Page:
Apr 09, 2011 Mark rated it really liked it  ·  review of another edition
The sections I've read are very pithy. I was particularly taken with his thesis that science and religion are incompatible, competing world views. I agree, but he does not address two important concomitants of his argument: that religion is a natural human extension of a human need to intellectually project into the future, to know and understand the world in order to predict the future to some degree and even more importantly that spirituality is a very different ball of wax than religion. Many ...more
Emory Craig
Jan 24, 2017 Emory Craig rated it really liked it  ·  review of another edition
Used in some of my interdisciplinary seminars in the past.
Antonio Gallo
Visto l'andazzo che ha preso la politica italiana in questo preciso momento storico, ho voluto studiare qualcosa sul significato che questa parola ha avuto nel tempo. Niente di speciale, a dire il vero. Non ho frequentato uno dei tanti seminari che si tengono in giro, partecipato a convegni di fondazioni, iscritto a scuole di partito, partecipato ad assemblee. Mi sono soltanto riletto la voce "Politica" così come la tratta Anthony C. Grayling, docente inglese di filosofia a Londra e Oxford, auto ...more
Andreas Helset
Jan 07, 2017 Andreas Helset rated it really liked it  ·  review of another edition
Clear, enlightening and crisp. Well articulated.
David Mcphee
As I start this book, two thoughts occur. The first is addressed in the introduction, how does an idea make the list. The second thought is, although the sections of the book are alphabetically sorted, there is no table of contents that would allow you to prioritize which ideas you would like to pursue and discard others.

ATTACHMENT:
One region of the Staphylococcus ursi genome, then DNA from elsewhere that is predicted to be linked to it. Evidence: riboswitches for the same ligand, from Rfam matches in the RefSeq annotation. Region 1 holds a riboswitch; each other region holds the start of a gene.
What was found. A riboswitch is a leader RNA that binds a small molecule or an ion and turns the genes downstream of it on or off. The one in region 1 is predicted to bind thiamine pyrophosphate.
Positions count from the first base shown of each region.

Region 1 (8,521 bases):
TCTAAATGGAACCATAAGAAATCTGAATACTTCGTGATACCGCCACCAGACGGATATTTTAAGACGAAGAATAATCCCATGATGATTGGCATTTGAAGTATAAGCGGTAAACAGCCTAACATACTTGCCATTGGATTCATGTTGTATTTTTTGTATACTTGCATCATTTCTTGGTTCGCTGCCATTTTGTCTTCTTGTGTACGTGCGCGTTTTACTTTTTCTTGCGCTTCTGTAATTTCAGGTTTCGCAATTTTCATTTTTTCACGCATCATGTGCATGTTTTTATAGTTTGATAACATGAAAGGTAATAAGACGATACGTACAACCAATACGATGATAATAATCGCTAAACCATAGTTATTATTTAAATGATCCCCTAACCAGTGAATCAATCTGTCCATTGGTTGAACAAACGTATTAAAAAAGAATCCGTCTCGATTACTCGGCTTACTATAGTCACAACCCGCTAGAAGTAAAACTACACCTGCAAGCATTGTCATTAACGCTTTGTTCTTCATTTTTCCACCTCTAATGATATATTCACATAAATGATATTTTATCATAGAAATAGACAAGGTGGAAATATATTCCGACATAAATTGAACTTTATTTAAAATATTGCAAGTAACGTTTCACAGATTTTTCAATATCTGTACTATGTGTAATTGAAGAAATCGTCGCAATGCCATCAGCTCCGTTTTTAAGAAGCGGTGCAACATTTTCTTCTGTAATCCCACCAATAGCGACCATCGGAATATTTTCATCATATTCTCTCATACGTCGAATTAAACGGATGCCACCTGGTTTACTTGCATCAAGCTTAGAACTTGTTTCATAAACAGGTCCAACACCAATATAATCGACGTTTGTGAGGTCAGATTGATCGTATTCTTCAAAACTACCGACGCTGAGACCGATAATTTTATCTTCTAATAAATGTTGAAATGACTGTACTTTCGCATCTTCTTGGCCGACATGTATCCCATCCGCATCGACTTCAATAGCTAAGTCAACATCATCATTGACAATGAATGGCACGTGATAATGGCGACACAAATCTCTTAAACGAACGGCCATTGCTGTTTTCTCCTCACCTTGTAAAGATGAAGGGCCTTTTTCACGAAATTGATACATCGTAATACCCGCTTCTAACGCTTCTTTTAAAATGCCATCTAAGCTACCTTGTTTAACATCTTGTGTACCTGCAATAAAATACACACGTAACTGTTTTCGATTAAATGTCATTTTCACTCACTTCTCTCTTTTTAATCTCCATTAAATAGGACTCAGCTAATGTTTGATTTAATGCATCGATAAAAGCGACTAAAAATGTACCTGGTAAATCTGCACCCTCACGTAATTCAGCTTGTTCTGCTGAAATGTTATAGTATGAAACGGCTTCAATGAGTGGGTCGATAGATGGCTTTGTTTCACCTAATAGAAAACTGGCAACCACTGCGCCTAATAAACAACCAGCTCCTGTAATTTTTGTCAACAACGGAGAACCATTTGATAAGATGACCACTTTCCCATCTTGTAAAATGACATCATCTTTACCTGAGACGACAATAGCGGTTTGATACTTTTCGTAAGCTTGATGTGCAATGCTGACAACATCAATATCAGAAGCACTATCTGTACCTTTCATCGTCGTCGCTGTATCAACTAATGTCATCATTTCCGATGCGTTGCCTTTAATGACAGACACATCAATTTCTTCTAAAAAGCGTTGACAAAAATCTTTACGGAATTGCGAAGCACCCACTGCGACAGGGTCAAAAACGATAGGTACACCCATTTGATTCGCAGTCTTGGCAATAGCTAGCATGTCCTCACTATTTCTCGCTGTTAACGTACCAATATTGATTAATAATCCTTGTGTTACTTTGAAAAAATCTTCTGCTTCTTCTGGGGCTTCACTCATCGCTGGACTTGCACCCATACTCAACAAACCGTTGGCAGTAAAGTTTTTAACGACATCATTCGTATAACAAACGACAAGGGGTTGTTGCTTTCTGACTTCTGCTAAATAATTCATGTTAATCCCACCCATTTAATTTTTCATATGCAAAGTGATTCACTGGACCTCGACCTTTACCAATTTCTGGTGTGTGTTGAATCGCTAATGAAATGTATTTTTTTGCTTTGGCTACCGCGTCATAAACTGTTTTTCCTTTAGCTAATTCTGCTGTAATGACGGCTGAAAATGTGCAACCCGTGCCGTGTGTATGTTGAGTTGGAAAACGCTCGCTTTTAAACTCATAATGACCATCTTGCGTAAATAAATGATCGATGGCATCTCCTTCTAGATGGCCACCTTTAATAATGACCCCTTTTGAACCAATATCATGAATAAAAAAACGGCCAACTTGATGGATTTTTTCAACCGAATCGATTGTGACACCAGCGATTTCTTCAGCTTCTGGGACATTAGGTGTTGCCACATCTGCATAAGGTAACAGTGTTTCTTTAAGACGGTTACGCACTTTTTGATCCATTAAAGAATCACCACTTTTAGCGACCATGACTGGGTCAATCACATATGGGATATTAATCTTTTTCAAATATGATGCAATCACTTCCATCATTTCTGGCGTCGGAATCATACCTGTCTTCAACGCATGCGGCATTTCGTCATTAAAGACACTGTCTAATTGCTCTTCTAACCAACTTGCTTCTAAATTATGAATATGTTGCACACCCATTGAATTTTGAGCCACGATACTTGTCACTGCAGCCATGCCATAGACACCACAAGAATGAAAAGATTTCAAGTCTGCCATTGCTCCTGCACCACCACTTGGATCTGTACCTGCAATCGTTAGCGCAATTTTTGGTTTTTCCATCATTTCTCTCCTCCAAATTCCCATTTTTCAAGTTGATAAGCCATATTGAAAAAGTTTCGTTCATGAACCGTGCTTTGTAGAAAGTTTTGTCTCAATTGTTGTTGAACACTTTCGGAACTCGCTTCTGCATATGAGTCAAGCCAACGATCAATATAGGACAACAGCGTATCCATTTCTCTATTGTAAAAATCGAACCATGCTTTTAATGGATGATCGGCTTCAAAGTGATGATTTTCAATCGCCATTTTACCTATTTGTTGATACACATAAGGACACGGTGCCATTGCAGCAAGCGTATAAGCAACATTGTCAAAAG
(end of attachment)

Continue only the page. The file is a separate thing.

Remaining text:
With respect to the first the author makes it clear that this work can best be described as “a personal dictionary of ideas, which knowing about would enhance an informed recep
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Alex Athanassakos
Grayling is a philosopher with a great sense of humour and a great writing style. This book contains discussions on a list of topics that Grayling considers as important. Its style is somewhere between that of an encyclopedia and that of a collection of short essays. The average length for each entry is about two and a half pages and totally devoid of undefined buzzwords.

Given the breath of the topics discussed, from history to philosophy and from biology to physics, it is natural that not all e
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TheIron Paw
Nov 04, 2011 TheIron Paw rated it really liked it  ·  review of another edition
A worthwhile book to have on your bookshelf (or in the bathroom). It's arranged like an encyclopaedia (alphabetical) with each topic briefly outlined in a couple of pages. Each topic finishes with a "see also..." which allowed me to simply begin with a topic at random and then follow through on related items. As the author says, its an opinionated survey: he presents the basic outline of each "idea" objectively, but consistently shows his own opinions about it. This makes for a very interesting ...more